mark at marksyms.me.uk
Mon Nov 29 14:53:50 UTC 2010
> Message: 6
> Date: Mon, 29 Nov 2010 14:15:29 +0100
> From: Markus Sch?nhaber <ubuntu-users at list-post.mks-mail.de>
> Subject: Re: Memory usage
> To: ubuntu-users at lists.ubuntu.com
> Message-ID: <4CF3A771.901 at list-post.mks-mail.de>
> Content-Type: text/plain; charset=ISO-8859-1
> 29.11.2010 13:37, Billie Walsh:
>> On 11/28/2010 11:41 PM, Cristopher Thomas wrote:
>>> Over the past week I've tried disabling a few different applications
>>> that I thought likely culprits. Gnome Do, Zeitgeist, offlineimap,
>>> Dropbox... Still no luck.
>>> Oddly enough, I've also noticed that swap isn't being used at all,
>>> seems weird.
>> I could be wrong, and I'm sure that if I am someone will correct me. If
>> I remember correctly your OS will use memory to the maximum amount
>> available before it uses swap. If you have sufficient memory to run
>> whatever applications are open it will show the memory maxed out and
>> nothing in swap.
> Well, your statement is a bit too general. From man 5 proc:
> | /proc/sys/vm/swappiness
> | The value in this file controls how aggressively the kernel
> | will swap memory pages. Higher values increase agressiveness,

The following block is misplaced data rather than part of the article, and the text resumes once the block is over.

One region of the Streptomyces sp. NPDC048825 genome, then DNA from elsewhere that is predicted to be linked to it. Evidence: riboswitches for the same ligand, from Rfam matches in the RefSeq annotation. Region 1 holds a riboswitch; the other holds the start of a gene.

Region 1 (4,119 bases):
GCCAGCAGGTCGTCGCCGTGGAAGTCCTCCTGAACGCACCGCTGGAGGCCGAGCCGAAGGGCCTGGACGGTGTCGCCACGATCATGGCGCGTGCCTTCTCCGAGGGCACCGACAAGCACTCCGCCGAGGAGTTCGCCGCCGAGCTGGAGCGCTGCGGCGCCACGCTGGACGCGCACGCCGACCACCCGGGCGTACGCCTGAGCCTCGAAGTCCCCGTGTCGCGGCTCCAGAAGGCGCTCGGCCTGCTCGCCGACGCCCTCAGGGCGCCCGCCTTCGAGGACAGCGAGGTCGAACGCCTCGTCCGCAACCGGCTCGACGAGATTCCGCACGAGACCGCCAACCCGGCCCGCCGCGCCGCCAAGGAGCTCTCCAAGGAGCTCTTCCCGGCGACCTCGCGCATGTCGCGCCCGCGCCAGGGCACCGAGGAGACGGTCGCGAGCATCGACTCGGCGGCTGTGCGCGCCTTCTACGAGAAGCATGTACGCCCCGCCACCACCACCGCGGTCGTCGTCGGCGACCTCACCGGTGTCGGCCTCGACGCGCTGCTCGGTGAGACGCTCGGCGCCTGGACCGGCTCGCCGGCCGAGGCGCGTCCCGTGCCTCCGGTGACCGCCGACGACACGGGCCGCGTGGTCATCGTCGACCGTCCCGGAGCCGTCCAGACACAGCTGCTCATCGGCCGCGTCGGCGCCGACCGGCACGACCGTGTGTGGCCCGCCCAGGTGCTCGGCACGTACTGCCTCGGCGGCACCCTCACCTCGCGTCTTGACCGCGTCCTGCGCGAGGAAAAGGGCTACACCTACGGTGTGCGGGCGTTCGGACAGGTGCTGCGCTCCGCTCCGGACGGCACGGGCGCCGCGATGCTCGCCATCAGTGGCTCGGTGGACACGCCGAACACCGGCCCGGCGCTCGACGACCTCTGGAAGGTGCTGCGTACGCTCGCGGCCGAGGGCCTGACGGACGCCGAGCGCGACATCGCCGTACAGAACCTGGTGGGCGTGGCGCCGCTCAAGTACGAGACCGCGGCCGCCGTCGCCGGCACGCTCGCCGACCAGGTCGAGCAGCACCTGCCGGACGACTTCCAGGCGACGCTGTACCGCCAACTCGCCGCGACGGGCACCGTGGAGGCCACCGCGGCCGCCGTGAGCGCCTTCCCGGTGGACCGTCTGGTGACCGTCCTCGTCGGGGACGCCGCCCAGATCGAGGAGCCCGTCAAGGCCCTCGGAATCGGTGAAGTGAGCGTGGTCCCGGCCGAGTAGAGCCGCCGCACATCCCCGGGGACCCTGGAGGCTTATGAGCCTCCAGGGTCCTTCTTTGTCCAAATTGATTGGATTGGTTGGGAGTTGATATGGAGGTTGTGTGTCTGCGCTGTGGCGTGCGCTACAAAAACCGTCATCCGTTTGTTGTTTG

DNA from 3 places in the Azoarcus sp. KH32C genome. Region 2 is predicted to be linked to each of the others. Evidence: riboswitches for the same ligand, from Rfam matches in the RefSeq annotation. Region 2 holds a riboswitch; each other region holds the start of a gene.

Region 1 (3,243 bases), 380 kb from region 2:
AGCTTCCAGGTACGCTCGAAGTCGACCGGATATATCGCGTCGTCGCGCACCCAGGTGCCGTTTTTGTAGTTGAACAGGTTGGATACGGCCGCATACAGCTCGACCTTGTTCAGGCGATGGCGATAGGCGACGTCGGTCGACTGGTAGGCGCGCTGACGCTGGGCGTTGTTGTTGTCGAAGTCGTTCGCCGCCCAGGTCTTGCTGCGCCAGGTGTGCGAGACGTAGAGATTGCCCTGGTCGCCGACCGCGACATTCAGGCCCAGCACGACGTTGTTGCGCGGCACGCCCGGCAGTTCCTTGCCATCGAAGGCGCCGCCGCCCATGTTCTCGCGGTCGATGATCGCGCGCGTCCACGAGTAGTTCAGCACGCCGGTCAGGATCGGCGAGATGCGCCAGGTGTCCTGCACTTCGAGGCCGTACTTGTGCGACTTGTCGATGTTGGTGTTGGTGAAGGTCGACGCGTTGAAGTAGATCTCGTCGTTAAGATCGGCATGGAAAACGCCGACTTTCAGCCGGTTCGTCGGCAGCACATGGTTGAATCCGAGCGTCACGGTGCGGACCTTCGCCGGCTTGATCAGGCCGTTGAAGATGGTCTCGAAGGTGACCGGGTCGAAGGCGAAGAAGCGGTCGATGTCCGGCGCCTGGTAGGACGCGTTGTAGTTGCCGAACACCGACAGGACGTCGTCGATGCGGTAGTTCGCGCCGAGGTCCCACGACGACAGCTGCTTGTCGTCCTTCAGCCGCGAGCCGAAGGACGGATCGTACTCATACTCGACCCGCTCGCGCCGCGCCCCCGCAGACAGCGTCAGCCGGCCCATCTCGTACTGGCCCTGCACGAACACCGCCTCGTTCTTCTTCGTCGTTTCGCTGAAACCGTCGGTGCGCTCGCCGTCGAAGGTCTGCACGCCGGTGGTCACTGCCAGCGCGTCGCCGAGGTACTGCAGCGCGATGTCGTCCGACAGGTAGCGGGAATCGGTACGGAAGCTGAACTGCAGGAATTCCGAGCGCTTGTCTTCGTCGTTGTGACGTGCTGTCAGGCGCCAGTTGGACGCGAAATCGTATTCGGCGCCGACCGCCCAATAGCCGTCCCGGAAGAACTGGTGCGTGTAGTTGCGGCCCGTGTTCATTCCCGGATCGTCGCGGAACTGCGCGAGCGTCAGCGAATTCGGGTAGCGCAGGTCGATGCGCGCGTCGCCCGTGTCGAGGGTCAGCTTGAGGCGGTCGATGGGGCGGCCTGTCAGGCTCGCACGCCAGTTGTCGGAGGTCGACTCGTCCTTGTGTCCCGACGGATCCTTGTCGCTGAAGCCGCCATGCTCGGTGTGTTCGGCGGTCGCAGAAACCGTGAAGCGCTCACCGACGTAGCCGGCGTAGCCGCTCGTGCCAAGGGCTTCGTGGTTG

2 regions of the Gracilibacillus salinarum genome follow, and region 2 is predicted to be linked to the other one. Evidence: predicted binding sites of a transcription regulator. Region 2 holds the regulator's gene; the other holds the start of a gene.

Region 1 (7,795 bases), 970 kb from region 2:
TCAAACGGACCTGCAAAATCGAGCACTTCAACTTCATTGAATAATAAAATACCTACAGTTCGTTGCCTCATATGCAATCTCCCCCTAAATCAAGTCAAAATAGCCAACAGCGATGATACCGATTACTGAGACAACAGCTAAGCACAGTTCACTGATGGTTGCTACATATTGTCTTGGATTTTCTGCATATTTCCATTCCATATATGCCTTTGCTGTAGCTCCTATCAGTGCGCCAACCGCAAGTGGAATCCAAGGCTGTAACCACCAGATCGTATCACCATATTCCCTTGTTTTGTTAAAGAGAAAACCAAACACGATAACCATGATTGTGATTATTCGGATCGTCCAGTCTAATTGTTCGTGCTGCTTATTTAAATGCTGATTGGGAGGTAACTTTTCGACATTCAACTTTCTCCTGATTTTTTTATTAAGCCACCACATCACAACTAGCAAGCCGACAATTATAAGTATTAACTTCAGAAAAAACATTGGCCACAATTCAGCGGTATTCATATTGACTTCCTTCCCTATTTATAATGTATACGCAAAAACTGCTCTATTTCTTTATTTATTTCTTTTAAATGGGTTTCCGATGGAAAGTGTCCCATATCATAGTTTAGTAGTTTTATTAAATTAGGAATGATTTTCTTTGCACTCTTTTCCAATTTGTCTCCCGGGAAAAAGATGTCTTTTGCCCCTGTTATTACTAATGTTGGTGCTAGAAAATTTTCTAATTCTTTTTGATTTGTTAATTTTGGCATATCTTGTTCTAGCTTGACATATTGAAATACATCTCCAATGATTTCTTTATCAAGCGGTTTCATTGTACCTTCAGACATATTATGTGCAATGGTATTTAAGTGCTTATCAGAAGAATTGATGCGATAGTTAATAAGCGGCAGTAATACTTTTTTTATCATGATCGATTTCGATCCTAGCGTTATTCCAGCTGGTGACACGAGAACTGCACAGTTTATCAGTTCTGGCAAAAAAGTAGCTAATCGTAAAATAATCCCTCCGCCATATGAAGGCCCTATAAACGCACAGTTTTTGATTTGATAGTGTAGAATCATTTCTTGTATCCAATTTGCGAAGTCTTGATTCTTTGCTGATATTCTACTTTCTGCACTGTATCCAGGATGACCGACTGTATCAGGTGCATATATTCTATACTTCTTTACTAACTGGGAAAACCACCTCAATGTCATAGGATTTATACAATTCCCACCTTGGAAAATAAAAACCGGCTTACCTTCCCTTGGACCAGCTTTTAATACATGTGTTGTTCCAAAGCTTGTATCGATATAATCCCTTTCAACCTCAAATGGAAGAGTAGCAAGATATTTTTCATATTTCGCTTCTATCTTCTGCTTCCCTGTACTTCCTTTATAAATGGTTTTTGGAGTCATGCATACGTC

> | lower values descrease aggressiveness. The default value is 60.
> So, you can manipulate the kernel's behaviour wrt to swapping by writing
> to /proc/sys/vm/swappiness or changing the corresponding sysctl variable
> vm.swappiness. IAW there's no absolutely fixed point wrt to memory load
> when the kernel starts swapping.
> LWN has an article about this topic:
> Although old, I guess it still presents the general idea correctly.
> That said, if taken as a rule of thumb like "the more RAM available, the
> less likely it is for the kernel to swap", your statement above points
> in the right direction.
Indeed, which is why if you run the 'free' command from a terminal the
second line is "-/+ buffers/cache" and this shows how much "free" memory
is being consumed in buffering and caching data read from disk. If this
is needed for running applications the buffers and caches get flushed and
the requried space allocated to the applications. My home server shows 77M
496M after discounting buffers and cache.
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